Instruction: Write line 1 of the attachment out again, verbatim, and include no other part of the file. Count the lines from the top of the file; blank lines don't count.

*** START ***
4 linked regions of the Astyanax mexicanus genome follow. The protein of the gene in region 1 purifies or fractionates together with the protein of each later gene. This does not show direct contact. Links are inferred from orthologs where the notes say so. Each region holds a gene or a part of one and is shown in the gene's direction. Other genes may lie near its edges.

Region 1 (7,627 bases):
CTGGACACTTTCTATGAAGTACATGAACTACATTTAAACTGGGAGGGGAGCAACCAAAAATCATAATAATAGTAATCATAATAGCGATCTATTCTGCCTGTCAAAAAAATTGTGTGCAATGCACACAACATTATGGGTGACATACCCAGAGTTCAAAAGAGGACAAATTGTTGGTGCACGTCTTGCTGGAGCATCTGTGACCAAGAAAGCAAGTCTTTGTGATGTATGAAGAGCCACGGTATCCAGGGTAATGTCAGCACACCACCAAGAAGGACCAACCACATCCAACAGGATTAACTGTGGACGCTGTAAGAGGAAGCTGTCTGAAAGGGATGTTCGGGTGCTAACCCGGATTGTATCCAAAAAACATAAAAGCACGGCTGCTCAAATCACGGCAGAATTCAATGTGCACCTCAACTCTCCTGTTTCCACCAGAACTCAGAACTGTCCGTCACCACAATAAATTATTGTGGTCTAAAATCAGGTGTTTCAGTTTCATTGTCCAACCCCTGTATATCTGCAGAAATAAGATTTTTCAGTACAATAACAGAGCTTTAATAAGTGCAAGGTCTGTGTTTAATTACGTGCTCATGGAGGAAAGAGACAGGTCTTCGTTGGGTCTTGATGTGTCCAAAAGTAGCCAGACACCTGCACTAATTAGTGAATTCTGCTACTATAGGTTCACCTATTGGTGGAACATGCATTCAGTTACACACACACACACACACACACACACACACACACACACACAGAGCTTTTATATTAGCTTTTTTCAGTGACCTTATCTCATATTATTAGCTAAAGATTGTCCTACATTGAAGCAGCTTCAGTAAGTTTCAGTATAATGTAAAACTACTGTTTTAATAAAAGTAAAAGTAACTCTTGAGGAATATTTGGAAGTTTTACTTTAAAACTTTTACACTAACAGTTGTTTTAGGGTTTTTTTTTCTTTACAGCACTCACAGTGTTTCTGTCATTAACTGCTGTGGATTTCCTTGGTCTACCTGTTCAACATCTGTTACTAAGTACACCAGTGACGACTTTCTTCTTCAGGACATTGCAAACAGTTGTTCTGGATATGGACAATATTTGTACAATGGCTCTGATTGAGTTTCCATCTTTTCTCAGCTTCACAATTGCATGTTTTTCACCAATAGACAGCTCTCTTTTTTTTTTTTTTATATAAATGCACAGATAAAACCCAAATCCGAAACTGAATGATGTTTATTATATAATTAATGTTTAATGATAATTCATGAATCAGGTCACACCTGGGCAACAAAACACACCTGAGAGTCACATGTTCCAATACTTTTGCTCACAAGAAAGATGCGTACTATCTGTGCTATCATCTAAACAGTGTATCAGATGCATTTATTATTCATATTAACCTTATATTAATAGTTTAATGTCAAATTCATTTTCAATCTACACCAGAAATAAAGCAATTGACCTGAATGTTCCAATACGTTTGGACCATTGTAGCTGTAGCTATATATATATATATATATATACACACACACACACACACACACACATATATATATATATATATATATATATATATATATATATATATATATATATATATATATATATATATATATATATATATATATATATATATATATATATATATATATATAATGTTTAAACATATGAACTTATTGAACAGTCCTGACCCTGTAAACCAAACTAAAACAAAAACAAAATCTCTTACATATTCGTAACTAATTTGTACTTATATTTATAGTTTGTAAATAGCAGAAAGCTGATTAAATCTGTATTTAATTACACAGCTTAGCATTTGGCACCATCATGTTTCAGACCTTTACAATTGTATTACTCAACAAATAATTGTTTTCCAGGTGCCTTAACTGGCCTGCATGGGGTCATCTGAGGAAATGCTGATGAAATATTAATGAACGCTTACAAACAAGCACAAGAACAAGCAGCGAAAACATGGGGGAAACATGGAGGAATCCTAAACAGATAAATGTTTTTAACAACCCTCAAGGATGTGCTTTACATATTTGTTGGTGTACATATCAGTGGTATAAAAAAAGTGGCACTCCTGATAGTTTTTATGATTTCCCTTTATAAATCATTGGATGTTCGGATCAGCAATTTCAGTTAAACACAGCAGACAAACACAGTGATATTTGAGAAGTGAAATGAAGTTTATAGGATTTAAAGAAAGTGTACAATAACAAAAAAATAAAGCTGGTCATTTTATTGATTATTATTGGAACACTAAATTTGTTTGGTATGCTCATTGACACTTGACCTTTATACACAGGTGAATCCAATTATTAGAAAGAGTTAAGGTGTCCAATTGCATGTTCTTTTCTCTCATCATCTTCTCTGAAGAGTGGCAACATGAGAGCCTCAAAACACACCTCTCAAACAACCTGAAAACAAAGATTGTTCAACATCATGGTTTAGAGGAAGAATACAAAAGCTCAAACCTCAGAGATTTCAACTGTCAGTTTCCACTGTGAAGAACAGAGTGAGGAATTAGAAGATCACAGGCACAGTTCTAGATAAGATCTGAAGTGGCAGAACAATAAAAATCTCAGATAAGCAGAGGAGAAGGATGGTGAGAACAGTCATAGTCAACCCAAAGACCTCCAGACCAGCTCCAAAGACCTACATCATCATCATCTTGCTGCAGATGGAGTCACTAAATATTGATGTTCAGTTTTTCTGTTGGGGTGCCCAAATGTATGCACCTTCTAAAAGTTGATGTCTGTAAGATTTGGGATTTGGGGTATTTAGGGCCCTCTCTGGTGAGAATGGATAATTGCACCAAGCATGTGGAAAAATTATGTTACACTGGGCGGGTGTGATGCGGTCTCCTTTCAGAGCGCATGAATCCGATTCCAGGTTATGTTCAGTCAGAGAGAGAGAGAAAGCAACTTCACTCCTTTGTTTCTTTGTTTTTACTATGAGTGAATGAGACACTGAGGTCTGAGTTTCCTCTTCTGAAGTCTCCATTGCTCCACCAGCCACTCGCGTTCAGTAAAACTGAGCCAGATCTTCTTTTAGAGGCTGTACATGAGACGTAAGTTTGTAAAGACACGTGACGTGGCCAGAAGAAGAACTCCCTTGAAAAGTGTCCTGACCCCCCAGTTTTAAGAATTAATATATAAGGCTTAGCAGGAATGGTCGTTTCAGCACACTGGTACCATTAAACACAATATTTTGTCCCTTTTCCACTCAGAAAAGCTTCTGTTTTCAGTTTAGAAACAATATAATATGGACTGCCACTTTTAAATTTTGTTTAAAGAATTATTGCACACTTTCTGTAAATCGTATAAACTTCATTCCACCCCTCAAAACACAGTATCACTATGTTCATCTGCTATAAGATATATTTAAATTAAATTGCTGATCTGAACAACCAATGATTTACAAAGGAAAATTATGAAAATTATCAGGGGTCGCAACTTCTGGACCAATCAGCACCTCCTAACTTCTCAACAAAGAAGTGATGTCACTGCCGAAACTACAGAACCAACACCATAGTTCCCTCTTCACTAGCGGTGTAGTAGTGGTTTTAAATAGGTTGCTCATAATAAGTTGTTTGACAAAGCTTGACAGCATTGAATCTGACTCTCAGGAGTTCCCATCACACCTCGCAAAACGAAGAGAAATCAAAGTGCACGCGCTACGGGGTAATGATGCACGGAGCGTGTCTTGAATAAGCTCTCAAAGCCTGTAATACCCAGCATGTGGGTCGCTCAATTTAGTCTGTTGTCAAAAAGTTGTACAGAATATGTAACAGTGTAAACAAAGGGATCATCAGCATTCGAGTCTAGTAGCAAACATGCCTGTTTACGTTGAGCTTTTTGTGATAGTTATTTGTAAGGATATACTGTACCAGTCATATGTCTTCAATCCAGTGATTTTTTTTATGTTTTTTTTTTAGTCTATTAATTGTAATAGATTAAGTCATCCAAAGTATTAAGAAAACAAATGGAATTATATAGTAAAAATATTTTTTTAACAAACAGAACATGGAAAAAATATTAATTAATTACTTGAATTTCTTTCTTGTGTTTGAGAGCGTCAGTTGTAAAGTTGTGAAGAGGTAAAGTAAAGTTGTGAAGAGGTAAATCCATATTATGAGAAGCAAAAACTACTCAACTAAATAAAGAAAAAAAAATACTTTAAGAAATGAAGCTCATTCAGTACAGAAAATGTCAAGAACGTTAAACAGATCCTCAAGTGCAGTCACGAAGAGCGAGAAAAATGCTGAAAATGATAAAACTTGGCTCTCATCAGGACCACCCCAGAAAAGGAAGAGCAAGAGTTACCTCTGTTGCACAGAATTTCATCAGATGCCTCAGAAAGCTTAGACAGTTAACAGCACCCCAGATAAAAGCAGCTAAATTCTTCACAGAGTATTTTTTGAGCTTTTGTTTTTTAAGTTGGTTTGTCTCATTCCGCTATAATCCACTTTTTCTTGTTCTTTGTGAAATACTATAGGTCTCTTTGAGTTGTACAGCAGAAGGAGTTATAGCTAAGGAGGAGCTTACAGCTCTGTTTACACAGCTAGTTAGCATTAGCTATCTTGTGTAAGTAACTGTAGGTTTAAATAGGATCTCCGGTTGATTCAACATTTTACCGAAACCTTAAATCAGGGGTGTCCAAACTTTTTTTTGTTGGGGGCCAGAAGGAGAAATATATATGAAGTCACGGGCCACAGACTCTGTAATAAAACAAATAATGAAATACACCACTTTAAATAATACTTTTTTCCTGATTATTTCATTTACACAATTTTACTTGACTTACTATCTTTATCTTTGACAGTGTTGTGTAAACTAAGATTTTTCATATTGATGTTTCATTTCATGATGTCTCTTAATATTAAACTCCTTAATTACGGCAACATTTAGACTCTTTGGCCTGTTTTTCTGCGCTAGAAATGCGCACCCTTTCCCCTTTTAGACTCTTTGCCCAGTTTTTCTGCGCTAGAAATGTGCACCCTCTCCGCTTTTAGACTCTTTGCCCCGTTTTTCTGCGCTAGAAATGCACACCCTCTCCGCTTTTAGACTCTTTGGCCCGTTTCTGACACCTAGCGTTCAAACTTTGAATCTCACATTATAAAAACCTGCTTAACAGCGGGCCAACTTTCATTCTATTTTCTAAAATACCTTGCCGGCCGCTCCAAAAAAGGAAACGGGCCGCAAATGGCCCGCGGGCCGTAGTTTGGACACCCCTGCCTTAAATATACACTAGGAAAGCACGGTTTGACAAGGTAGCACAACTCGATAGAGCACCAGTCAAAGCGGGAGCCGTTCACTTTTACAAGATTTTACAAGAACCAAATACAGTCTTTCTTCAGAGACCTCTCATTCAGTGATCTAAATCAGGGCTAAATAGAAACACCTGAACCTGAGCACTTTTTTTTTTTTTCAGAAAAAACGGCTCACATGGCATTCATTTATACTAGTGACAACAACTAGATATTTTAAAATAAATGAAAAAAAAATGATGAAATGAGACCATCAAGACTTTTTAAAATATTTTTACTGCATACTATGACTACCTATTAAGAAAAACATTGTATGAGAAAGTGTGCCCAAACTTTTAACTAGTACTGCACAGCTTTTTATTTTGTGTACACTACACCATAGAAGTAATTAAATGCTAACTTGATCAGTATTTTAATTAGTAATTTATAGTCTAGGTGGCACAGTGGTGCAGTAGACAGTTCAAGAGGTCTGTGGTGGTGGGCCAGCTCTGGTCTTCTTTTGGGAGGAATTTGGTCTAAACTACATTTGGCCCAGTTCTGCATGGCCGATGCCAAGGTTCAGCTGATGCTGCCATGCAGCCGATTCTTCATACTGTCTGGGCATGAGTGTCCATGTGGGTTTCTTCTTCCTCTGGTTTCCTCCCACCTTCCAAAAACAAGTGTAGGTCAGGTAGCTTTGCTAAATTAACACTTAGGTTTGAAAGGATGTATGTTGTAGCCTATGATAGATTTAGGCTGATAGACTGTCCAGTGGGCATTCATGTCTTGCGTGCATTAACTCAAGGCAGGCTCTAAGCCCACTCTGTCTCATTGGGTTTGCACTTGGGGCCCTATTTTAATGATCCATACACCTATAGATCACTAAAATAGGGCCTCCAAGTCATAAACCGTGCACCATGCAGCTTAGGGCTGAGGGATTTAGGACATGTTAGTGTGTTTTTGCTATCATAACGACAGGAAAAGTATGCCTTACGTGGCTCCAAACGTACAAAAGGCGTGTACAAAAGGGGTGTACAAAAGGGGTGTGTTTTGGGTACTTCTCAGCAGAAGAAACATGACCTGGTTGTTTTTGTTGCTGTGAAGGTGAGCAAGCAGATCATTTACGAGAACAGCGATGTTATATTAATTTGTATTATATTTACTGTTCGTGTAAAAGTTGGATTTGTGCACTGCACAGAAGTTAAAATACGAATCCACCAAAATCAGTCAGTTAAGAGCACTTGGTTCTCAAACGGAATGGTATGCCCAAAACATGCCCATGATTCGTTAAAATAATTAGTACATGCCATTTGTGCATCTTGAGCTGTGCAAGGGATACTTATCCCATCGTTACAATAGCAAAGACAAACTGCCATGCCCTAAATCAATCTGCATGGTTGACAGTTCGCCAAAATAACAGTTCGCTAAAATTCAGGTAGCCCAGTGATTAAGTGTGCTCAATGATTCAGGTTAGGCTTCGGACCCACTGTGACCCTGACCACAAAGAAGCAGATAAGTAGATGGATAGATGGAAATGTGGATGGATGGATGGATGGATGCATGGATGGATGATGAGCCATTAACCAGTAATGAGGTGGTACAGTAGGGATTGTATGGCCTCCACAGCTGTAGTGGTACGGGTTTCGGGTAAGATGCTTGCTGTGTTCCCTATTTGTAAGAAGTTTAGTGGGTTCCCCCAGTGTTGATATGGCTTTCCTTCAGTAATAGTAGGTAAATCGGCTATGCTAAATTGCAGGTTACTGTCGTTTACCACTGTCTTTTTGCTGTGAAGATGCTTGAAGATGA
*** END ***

4 linked regions of the Astyanax mexicanus genome follow. The protein of the gene in region 1 purifies or fractionates together with the protein of each later gene. This does not show direct contact. Links are inferred from orthologs where the notes say so. Each region holds a gene or a part of one and is shown in the gene's direction. Other genes may lie near its edges.